In December, in a letter directed to Pope Francis and the prefect of the Congregation for the Doctrine of the Faith, four cardinals cited dubia (literally, “doubts”) or questions about the post-synodal apostolic exhortation “Amoris Laetitia.” The cardinals then made their letter available to the general public. Their concerns about the exhortation centered on what they felt it had provoked: “uncertainty, confusion, and disorientation among many of the faithful.”
Although they wanted to resolve uncertainty, it seems that their letter may have exacerbated it. In these reflections, I hope to offer some clarifications that will address the dubia as well as allow for a wider and more genuine appropriation of the pope’s message.
In summary, the five dubia suggest that “Amoris Laetitia” may have altered traditional Catholic teaching on the following matters:
- the indissolubility of the sacramental marriage bond;
- the existence of absolute moral norms prohibiting intrinsically evil acts;
- that one can find oneself in an objective situation of grave habitual sin by living in contradiction to a commandment of God’s law;
- that circumstances or intentions can never transform an intrinsically evil act into a subjectively good one or into a defensible choice;
- that there can be no “creative” role for conscience to authorize legitimate exceptions to absolute moral norms.
The dubia are not really expressions of doubt or questions but rather assertions that “Amoris Laetitia” appears to have abandoned or altered key teachings of Catholic tradition, especially as they have been expressed most recently by St. John Paul II in his encyclical letter “Veritatis Splendor” (1993).
Pope Francis has chosen not to respond to the cardinals and their dubia. Why? I would suggest that it is because the questions raised by the cardinals cannot be answered. What does this mean? The dubia suggest that “Amoris Laetitia” has brought change or novelty to traditional Catholic teaching. Repeatedly, whether in the context of “Amoris Laetitia” itself or other discourses, the pope has affirmed that there is no new teaching and no change in the teaching. If this is so, what would be the origin of the dubia?
I propose that the dubia stem from a fundamental misunderstanding of the nature of “Amoris Laetitia” and, indeed, of the renewal that began with the Second Vatican Council and was fostered by John Paul II—including his encyclical “Veritatis Splendor.”
It is important to note that there were two synods devoted to family life in 2014 and 2015. Through a very wide consultation, the first synod identified the experience and challenges of marriage and family life today. The second synod explored the appropriate pastoral responses that the church might offer to families. In some quarters, the mention of a “pastoral response” provokes a negative reaction. For some, “pastoral” means an easier way or a more accommodating path without regard for the hard truth. In fact, a pastoral approach is not necessarily easier or more accommodating, but it does try to incorporate the truth of the Gospel into the lived experience of people. Ultimately, this response has its roots in the public ministry of Jesus. More recently, the Second Vatican Council underscored the pastoral task and responsibility of the church.
In his apostolic constitution, “Humanae Salutis,” convoking the council, St. John XXIII set the pastoral direction for the gathering: “Today, the Church is witnessing a crisis under way within society. While humanity is on the edge of a new era, tasks of immense gravity and amplitude await the Church, as in the most tragic periods of its history. It is a question in fact of bringing the modern world into contact with the vivifying and perennial energies of the gospel” [emphasis added].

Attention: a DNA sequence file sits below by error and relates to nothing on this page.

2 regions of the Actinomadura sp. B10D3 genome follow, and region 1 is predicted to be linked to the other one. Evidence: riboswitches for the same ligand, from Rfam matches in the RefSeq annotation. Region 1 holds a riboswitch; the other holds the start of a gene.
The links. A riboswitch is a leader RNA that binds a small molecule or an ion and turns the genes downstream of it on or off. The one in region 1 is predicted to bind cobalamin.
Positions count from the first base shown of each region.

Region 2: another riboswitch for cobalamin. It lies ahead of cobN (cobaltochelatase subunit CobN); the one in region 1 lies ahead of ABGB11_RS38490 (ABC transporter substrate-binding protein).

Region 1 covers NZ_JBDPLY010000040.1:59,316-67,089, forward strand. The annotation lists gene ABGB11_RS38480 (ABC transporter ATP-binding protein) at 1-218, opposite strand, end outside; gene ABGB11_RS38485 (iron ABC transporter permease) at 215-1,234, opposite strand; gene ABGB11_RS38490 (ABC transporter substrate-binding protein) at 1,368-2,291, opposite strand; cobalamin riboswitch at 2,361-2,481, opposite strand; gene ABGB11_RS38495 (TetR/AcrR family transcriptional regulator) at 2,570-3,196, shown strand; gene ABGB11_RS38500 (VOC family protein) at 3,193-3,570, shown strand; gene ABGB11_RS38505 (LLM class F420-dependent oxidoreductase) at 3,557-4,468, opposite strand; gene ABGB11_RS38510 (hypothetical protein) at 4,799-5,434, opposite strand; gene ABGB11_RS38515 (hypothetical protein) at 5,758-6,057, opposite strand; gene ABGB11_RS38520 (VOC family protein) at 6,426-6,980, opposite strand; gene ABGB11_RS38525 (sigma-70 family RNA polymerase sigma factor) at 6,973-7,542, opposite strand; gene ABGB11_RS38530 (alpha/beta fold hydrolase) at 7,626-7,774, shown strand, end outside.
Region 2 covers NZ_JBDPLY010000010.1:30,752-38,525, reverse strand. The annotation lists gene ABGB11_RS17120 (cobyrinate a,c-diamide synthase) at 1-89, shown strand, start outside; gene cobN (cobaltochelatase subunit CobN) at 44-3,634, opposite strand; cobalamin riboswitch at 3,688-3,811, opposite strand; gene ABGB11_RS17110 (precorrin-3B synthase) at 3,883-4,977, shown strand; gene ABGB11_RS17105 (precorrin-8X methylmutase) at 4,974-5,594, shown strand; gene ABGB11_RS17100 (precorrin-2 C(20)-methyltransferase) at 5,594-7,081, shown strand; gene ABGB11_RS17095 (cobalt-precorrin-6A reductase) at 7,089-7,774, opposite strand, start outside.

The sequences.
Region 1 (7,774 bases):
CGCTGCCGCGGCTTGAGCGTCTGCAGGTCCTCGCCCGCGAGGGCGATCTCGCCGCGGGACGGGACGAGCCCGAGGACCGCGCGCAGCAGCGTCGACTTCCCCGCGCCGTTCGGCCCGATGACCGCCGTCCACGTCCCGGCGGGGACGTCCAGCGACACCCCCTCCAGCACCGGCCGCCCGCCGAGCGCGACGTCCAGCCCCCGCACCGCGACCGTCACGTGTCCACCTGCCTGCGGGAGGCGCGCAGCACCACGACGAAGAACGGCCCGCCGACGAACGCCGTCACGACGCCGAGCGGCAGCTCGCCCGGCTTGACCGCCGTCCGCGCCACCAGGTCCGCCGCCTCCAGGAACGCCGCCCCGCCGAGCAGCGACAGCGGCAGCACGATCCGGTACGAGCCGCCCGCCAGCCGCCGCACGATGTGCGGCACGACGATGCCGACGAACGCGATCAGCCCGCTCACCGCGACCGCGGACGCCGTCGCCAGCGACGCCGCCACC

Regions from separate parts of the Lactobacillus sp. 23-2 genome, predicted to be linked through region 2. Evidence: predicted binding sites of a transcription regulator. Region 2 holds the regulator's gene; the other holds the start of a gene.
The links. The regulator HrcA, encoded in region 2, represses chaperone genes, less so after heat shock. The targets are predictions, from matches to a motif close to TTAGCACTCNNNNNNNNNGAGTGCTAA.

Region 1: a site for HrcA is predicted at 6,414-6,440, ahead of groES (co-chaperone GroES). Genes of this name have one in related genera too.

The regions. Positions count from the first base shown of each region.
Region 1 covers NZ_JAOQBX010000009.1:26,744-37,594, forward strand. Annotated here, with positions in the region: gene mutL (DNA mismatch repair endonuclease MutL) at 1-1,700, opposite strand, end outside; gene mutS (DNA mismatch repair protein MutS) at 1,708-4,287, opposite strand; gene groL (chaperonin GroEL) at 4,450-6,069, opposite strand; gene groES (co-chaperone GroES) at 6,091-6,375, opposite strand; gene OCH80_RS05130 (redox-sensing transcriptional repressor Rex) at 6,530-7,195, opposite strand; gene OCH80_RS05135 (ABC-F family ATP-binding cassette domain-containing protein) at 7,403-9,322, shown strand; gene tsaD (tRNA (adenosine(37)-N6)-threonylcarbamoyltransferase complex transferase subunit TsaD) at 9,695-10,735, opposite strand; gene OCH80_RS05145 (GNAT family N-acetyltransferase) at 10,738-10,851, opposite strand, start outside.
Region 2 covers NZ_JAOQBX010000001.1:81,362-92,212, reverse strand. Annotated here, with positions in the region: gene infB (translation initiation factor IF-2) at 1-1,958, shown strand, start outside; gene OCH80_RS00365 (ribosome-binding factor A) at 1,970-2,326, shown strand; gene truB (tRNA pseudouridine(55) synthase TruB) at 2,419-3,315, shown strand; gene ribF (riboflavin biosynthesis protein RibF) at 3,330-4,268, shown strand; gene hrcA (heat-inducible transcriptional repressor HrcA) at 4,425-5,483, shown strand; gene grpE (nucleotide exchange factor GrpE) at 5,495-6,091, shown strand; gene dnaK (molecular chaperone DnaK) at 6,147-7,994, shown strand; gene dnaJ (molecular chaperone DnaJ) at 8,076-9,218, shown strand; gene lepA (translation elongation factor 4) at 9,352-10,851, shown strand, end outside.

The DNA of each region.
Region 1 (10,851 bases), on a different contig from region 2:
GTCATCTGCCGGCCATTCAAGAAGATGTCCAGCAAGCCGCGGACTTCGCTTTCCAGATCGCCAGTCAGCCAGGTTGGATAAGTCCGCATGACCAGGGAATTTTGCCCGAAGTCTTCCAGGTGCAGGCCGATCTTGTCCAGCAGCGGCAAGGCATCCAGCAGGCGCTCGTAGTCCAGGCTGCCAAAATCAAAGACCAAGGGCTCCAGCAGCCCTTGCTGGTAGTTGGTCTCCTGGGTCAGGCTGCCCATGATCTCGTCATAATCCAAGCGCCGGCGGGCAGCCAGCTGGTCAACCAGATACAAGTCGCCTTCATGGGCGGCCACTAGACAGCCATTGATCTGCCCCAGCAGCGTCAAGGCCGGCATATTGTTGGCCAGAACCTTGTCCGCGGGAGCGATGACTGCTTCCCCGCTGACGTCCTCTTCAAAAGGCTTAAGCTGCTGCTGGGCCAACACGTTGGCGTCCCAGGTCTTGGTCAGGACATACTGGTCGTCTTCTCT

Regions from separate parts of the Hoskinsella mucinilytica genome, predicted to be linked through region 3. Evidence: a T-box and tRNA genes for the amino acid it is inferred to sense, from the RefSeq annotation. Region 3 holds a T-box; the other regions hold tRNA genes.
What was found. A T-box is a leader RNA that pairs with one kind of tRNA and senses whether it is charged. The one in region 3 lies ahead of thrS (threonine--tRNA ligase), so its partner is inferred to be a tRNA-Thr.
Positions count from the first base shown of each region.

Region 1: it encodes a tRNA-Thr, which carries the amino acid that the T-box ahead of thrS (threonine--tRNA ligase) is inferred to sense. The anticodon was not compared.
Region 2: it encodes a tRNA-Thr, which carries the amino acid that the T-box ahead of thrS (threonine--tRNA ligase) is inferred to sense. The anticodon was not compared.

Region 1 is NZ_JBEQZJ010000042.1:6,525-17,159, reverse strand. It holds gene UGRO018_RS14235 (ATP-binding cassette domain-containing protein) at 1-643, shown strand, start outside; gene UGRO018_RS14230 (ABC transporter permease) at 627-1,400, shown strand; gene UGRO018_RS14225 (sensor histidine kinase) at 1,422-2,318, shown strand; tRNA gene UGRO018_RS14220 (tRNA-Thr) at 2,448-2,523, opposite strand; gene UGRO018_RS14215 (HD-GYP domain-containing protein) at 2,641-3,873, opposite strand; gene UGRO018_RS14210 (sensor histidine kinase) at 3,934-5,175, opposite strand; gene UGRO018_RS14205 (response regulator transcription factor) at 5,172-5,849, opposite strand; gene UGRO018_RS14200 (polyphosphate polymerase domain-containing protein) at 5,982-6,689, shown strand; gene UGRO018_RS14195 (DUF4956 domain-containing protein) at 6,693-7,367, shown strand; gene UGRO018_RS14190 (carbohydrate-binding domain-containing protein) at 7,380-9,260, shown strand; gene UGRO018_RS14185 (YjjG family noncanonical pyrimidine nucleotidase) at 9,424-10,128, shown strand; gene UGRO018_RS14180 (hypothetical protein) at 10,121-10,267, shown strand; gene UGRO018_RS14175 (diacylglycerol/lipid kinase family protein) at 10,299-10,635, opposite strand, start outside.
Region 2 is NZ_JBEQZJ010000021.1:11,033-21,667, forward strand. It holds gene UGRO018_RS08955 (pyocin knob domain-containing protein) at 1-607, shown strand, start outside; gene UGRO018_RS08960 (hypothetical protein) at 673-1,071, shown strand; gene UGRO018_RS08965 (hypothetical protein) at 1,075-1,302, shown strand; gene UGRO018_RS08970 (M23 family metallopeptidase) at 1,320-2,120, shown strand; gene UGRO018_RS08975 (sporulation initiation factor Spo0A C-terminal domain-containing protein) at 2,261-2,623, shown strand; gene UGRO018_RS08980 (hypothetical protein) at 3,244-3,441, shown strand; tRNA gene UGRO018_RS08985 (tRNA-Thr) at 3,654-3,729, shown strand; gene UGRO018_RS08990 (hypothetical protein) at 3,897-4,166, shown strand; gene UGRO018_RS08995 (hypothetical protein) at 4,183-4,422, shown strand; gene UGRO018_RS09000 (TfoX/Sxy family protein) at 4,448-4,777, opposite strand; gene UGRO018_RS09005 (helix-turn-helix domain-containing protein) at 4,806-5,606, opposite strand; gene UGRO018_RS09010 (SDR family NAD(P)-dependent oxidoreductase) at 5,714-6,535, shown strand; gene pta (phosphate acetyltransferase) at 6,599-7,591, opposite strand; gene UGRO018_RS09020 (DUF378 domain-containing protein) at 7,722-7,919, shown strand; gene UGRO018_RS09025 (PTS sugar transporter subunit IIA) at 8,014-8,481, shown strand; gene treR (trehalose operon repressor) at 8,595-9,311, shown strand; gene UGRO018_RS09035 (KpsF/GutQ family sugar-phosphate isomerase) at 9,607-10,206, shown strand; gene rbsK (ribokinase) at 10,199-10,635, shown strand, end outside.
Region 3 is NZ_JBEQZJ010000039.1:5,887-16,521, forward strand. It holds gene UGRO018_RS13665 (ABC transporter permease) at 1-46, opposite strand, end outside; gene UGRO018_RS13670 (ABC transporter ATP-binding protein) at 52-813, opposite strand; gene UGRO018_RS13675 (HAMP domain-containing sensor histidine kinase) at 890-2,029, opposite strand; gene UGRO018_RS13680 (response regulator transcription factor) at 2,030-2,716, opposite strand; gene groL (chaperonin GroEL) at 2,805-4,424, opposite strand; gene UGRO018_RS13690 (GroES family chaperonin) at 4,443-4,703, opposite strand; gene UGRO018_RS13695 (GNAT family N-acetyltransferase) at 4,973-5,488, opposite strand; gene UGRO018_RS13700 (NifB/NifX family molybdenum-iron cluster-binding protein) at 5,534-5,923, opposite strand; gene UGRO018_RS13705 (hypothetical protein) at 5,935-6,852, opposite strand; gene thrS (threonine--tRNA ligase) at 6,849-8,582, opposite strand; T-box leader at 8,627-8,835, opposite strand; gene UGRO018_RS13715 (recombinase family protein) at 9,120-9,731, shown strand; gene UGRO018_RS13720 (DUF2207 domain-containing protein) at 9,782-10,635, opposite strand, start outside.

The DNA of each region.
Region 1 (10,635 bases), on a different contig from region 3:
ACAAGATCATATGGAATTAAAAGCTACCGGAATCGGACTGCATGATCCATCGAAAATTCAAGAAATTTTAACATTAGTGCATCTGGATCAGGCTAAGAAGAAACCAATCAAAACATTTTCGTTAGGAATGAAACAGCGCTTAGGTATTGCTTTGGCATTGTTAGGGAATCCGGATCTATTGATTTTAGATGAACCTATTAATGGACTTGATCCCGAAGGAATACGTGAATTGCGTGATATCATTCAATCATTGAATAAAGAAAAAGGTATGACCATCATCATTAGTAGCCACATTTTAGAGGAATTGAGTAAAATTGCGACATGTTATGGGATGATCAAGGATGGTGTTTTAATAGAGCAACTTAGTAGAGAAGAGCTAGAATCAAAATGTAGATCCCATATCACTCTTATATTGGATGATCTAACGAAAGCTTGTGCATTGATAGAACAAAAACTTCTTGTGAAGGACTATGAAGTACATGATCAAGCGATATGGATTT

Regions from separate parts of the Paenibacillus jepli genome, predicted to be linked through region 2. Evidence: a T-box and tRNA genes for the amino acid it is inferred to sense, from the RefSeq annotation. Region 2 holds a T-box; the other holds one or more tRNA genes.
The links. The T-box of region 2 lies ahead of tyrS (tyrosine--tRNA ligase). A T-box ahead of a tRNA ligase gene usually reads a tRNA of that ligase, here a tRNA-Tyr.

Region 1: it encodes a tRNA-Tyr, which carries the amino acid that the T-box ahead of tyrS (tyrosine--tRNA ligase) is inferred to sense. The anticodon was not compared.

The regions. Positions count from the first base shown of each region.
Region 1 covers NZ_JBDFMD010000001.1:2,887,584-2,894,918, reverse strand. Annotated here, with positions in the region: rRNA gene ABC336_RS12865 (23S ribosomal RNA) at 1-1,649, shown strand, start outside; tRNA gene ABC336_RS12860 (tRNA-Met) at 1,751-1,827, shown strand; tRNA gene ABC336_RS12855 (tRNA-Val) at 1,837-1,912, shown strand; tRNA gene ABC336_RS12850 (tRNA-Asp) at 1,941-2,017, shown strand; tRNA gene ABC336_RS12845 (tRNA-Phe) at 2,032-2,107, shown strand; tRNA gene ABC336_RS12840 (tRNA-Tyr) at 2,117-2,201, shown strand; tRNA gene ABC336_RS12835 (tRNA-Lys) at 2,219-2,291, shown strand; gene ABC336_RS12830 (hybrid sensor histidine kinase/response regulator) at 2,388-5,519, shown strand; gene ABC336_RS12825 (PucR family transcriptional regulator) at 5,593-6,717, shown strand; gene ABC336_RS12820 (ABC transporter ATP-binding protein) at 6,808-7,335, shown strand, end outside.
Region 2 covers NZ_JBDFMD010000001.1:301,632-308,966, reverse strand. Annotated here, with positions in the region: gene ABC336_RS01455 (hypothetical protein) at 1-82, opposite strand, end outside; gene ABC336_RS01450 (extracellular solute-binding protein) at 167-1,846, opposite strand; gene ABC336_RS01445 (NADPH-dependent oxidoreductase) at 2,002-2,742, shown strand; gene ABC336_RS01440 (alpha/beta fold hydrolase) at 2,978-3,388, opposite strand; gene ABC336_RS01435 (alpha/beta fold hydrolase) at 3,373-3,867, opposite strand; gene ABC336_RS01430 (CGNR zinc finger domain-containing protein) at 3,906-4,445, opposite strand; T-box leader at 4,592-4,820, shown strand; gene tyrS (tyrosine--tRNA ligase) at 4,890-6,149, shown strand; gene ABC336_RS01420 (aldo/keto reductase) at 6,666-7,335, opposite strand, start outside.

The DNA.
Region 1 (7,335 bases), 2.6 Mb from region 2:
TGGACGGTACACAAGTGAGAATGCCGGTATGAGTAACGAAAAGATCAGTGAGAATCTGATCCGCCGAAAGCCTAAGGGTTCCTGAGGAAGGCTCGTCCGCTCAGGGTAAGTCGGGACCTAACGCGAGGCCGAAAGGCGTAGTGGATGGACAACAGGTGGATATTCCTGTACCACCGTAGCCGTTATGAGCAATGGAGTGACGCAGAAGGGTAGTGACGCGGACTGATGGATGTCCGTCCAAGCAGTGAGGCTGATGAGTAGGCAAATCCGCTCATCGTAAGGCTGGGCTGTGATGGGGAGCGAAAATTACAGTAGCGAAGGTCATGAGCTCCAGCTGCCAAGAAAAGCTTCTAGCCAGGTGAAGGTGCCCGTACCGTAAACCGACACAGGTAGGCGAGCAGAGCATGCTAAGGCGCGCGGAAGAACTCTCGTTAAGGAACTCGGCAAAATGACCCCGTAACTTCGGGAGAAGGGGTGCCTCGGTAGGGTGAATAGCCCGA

And in his opening speech to the council, in words that could likewise be applied to “Amoris Laetitia,” he said:
The salient point of this Council is not…a discussion of one article or another of the fundamental doctrine of the Church which has repeatedly been taught by the Fathers and by ancient and modern theologians, and which is presumed to be well known and familiar to all. For this a Council was not necessary…the Christian, Catholic, and apostolic spirit of the whole world expects a step forward toward doctrinal penetration and a formation of consciousness in faith and perfect conformity to authentic doctrine…. The substance of the ancient doctrine of the deposit of faith is one thing, and the way in which it is presented is another. And it is the latter that must be taken into great consideration with patience if necessary, everything being measured in the forms and proportions of a magisterium which is predominantly pastoral in character [emphases added].
Clearly, the pastoral program of renewal envisioned by John XXIII was designed to be a formational journey that would bring people to the truth that is, ultimately, Jesus Christ. This is the same pastoral program envisioned by “Amoris Laetitia.” The irony of the cardinal’s dubia is that they suggest the apostolic exhortation is unfaithful to the tradition, when, in fact, it means to bring people to greater fidelity and greater conformity with the truth in Jesus Christ.
The Gospel Journey
The real driving question of this process is this: How do you bring people forward to greater and greater conformity with the truth of the Gospel? Do you do this by arguing for objective truth? Yes, of course, objective truth is fundamental. The reality of the kingdom of God has an objectivity about it. It is not the stuff of our own construction or imagination. God gives us his kingdom and it has its own objectivity: “an eternal and universal kingdom, a kingdom of truth and life, a kingdom of holiness and grace, a kingdom of justice, love and peace” (Preface from the feast of Our Lord Jesus Christ, King of the Universe).